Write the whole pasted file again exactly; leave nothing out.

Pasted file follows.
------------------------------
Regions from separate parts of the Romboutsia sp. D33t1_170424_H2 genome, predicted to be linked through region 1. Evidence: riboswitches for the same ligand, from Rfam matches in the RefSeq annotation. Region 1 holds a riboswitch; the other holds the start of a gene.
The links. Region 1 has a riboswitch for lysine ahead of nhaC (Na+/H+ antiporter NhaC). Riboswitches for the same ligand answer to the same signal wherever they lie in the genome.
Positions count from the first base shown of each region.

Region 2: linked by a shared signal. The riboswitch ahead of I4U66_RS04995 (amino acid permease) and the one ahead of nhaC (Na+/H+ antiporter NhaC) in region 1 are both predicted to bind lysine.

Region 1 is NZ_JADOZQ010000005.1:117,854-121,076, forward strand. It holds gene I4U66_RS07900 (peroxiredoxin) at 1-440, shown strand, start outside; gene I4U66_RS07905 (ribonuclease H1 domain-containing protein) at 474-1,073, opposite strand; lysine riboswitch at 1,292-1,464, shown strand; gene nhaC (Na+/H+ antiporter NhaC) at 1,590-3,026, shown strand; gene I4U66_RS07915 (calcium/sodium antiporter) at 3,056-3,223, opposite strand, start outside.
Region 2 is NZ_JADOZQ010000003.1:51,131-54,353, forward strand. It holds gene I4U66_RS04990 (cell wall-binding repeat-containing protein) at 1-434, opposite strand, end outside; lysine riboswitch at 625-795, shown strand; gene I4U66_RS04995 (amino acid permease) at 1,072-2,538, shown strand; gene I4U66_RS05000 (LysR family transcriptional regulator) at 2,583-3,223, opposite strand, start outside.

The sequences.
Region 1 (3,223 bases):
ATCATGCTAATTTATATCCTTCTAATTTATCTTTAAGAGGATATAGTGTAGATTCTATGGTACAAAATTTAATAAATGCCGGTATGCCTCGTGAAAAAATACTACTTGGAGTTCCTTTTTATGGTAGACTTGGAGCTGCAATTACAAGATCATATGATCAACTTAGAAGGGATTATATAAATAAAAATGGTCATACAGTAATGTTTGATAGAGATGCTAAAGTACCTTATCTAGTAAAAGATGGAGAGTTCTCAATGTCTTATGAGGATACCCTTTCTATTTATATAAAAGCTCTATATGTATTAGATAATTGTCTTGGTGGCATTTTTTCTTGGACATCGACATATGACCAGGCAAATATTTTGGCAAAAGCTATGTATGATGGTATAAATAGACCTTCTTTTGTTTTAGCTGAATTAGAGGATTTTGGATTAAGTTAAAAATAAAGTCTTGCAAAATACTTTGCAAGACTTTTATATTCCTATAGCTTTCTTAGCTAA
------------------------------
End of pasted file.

Regions from separate parts of the Romboutsia sp. D33t1_170424_H2 genome, predicted to be linked through region 1. Evidence: riboswitches for the same ligand, from Rfam matches in the RefSeq annotation. Region 1 holds a riboswitch; the other holds the start of a gene.
The links. Region 1 has a riboswitch for lysine ahead of nhaC (Na+/H+ antiporter NhaC). Riboswitches for the same ligand answer to the same signal wherever they lie in the genome.
Positions count from the first base shown of each region.

Region 2: linked by a shared signal. The riboswitch ahead of I4U66_RS04995 (amino acid permease) and the one ahead of nhaC (Na+/H+ antiporter NhaC) in region 1 are both predicted to bind lysine.

Region 1 is NZ_JADOZQ010000005.1:117,854-121,076, forward strand. It holds gene I4U66_RS07900 (peroxiredoxin) at 1-440, shown strand, start outside; gene I4U66_RS07905 (ribonuclease H1 domain-containing protein) at 474-1,073, opposite strand; lysine riboswitch at 1,292-1,464, shown strand; gene nhaC (Na+/H+ antiporter NhaC) at 1,590-3,026, shown strand; gene I4U66_RS07915 (calcium/sodium antiporter) at 3,056-3,223, opposite strand, start outside.
Region 2 is NZ_JADOZQ010000003.1:51,131-54,353, forward strand. It holds gene I4U66_RS04990 (cell wall-binding repeat-containing protein) at 1-434, opposite strand, end outside; lysine riboswitch at 625-795, shown strand; gene I4U66_RS04995 (amino acid permease) at 1,072-2,538, shown strand; gene I4U66_RS05000 (LysR family transcriptional regulator) at 2,583-3,223, opposite strand, start outside.

The sequences.
Region 1 (3,223 bases):
ATCATGCTAATTTATATCCTTCTAATTTATCTTTAAGAGGATATAGTGTAGATTCTATGGTACAAAATTTAATAAATGCCGGTATGCCTCGTGAAAAAATACTACTTGGAGTTCCTTTTTATGGTAGACTTGGAGCTGCAATTACAAGATCATATGATCAACTTAGAAGGGATTATATAAATAAAAATGGTCATACAGTAATGTTTGATAGAGATGCTAAAGTACCTTATCTAGTAAAAGATGGAGAGTTCTCAATGTCTTATGAGGATACCCTTTCTATTTATATAAAAGCTCTATATGTATTAGATAATTGTCTTGGTGGCATTTTTTCTTGGACATCGACATATGACCAGGCAAATATTTTGGCAAAAGCTATGTATGATGGTATAAATAGACCTTCTTTTGTTTTAGCTGAATTAGAGGATTTTGGATTAAGTTAAAAATAAAGTCTTGCAAAATACTTTGCAAGACTTTTATATTCCTATAGCTTTCTTAGCTAA